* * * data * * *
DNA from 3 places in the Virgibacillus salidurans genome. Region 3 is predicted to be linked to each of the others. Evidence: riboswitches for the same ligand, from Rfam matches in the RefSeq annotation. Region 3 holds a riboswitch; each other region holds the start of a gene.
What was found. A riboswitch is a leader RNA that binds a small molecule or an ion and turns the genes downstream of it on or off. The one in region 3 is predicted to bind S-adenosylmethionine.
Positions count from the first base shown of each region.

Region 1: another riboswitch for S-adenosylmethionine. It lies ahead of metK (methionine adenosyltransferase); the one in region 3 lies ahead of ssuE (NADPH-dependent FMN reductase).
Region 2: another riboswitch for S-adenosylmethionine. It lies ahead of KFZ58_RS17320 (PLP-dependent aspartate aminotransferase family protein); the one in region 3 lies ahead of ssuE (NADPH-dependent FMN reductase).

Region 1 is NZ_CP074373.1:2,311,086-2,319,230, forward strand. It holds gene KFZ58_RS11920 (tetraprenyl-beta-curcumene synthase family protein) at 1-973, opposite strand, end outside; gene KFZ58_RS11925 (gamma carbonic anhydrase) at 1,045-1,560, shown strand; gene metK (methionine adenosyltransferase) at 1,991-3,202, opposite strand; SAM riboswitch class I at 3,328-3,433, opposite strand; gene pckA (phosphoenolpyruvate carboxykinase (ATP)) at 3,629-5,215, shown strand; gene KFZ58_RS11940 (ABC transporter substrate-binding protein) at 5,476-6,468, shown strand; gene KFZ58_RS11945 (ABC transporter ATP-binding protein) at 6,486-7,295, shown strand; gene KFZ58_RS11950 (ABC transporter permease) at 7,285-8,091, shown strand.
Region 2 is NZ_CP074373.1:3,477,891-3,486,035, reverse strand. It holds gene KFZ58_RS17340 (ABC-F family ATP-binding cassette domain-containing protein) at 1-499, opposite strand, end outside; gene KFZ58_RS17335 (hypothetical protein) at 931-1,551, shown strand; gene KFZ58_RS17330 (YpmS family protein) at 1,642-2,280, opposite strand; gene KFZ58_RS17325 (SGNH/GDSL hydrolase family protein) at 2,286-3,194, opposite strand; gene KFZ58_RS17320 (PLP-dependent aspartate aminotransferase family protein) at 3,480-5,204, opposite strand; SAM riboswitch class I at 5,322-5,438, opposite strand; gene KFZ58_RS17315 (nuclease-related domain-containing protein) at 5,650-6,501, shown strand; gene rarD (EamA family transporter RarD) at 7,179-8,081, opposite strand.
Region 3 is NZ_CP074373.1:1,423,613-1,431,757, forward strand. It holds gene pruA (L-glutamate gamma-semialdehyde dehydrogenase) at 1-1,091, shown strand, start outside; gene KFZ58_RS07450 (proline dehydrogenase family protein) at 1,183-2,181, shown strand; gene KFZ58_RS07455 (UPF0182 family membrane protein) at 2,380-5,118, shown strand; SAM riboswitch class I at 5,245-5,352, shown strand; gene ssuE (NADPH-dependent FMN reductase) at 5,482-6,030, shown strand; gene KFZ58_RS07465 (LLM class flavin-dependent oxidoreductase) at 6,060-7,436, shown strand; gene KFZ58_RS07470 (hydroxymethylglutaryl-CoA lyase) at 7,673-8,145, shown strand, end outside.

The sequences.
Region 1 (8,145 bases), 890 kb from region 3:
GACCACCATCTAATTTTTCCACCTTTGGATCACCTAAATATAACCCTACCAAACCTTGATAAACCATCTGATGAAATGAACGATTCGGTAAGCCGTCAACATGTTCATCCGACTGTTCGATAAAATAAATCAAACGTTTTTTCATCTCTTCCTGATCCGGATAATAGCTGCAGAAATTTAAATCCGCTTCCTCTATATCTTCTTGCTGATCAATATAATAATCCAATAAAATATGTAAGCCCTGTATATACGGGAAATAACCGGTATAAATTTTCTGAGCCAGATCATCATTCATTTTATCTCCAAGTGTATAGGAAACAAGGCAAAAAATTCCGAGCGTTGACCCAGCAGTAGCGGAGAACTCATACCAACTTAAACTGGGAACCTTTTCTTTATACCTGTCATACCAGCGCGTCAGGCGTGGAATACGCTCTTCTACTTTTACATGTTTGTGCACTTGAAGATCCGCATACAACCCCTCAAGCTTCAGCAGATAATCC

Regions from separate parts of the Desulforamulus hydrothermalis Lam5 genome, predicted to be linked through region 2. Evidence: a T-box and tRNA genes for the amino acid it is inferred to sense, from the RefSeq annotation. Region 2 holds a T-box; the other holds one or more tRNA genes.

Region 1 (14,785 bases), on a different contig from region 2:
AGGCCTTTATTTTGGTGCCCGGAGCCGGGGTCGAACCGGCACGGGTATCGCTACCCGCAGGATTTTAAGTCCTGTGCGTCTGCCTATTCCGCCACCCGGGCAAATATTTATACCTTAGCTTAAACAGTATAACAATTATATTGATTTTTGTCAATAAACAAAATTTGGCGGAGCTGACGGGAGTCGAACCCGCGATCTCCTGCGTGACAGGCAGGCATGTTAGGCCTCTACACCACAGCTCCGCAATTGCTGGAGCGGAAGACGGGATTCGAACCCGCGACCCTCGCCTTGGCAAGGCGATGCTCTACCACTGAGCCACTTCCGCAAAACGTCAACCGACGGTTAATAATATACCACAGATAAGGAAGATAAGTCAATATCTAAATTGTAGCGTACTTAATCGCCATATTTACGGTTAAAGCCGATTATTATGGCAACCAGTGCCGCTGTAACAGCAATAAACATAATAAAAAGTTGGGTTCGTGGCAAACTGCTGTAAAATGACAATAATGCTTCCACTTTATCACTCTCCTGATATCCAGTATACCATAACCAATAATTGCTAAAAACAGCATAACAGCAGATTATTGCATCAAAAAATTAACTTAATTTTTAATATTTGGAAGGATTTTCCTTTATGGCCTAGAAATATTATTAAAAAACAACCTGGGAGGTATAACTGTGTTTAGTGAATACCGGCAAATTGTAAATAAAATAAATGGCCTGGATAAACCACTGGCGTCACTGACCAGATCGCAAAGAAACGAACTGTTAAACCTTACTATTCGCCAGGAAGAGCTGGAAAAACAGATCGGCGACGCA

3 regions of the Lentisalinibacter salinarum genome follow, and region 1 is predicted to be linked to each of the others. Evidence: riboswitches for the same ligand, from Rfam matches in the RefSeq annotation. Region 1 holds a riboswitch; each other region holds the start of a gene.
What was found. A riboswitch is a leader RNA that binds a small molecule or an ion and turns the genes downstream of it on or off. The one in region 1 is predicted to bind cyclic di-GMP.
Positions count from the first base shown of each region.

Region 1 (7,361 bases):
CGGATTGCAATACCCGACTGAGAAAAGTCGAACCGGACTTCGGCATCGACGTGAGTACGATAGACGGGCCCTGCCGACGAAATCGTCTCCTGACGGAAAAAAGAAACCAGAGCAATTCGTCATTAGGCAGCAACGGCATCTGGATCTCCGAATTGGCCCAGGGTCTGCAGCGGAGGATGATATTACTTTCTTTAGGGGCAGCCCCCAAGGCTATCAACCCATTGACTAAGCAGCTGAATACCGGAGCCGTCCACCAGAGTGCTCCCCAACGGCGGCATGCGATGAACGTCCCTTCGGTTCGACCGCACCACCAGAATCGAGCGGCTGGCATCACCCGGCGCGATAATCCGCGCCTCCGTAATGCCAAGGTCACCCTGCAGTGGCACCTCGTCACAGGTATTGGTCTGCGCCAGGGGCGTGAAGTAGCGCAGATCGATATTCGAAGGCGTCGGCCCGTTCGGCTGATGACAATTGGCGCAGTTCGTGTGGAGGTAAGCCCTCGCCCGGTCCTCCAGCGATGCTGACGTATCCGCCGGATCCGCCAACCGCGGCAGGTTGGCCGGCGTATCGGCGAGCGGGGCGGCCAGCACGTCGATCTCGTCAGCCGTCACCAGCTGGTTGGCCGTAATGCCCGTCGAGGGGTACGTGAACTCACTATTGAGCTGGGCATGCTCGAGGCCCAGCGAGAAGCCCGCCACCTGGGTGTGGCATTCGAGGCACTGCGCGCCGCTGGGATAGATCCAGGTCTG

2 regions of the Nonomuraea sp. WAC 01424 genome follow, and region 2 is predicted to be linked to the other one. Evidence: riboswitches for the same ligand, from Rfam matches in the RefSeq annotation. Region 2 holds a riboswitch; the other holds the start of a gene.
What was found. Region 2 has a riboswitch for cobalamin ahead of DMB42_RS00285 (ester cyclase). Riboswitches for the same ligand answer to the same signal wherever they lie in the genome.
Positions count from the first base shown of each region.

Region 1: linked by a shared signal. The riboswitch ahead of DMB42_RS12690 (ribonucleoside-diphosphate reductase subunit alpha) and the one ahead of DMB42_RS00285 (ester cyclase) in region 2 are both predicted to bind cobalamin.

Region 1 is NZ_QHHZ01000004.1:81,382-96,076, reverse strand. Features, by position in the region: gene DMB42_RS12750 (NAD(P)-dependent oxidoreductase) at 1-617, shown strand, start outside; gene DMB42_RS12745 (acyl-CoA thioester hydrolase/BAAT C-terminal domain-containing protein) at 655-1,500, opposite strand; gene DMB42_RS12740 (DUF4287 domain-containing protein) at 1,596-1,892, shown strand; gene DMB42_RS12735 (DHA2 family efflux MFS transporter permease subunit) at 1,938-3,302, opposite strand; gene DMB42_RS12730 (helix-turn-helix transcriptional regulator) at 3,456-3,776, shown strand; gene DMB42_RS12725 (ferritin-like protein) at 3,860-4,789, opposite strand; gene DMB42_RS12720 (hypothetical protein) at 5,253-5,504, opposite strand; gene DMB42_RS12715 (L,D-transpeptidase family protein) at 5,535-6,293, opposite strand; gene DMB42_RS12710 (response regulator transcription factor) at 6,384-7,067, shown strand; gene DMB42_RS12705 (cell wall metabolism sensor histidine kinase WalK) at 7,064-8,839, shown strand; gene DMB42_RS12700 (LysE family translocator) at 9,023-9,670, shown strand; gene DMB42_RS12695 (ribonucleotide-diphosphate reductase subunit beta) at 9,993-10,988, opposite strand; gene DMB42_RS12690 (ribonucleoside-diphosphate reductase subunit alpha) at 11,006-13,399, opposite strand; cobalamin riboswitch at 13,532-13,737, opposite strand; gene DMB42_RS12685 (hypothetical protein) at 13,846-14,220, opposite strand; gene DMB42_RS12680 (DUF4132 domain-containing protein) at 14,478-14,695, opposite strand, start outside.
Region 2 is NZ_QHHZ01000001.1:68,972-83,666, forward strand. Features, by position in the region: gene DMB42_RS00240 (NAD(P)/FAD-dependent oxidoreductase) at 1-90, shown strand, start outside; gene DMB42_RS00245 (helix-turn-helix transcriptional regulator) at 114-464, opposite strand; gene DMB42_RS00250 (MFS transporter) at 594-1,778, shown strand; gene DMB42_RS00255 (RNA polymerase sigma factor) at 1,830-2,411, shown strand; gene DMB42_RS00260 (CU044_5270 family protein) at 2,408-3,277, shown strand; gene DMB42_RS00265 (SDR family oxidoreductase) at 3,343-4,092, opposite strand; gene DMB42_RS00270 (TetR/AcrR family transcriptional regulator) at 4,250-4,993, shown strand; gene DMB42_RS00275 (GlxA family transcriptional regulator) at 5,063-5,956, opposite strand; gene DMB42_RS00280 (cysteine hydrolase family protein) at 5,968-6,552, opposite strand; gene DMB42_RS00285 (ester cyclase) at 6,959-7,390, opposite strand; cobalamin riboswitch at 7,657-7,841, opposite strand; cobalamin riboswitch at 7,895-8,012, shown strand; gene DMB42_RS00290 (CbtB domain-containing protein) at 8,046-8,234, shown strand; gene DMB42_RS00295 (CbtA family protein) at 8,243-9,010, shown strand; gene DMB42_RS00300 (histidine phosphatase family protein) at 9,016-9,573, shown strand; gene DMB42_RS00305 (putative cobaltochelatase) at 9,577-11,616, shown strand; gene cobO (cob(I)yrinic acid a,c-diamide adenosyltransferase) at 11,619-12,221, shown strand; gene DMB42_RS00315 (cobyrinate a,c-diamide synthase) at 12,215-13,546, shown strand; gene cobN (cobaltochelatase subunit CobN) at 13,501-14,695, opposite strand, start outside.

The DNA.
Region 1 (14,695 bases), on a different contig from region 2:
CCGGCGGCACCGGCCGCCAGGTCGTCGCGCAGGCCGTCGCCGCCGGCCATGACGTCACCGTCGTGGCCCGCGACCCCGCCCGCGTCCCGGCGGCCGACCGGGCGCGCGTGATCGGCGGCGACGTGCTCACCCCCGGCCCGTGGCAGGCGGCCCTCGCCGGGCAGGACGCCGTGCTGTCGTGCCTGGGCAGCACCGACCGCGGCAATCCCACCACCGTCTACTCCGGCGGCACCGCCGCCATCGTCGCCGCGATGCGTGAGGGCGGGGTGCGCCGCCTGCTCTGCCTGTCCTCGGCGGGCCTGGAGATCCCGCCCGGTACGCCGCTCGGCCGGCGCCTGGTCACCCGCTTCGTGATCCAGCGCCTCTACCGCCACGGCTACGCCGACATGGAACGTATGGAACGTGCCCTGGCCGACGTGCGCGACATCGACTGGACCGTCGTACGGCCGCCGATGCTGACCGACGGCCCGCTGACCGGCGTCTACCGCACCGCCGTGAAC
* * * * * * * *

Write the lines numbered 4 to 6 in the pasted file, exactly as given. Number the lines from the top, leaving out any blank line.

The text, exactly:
Region 1: another riboswitch for S-adenosylmethionine. It lies ahead of metK (methionine adenosyltransferase); the one in region 3 lies ahead of ssuE (NADPH-dependent FMN reductase).
Region 2: another riboswitch for S-adenosylmethionine. It lies ahead of KFZ58_RS17320 (PLP-dependent aspartate aminotransferase family protein); the one in region 3 lies ahead of ssuE (NADPH-dependent FMN reductase).

Region 1 is NZ_CP074373.1:2,311,086-2,319,230, forward strand. It holds gene KFZ58_RS11920 (tetraprenyl-beta-curcumene synthase family protein) at 1-973, opposite strand, end outside; gene KFZ58_RS11925 (gamma carbonic anhydrase) at 1,045-1,560, shown strand; gene metK (methionine adenosyltransferase) at 1,991-3,202, opposite strand; SAM riboswitch class I at 3,328-3,433, opposite strand; gene pckA (phosphoenolpyruvate carboxykinase (ATP)) at 3,629-5,215, shown strand; gene KFZ58_RS11940 (ABC transporter substrate-binding protein) at 5,476-6,468, shown strand; gene KFZ58_RS11945 (ABC transporter ATP-binding protein) at 6,486-7,295, shown strand; gene KFZ58_RS11950 (ABC transporter permease) at 7,285-8,091, shown strand.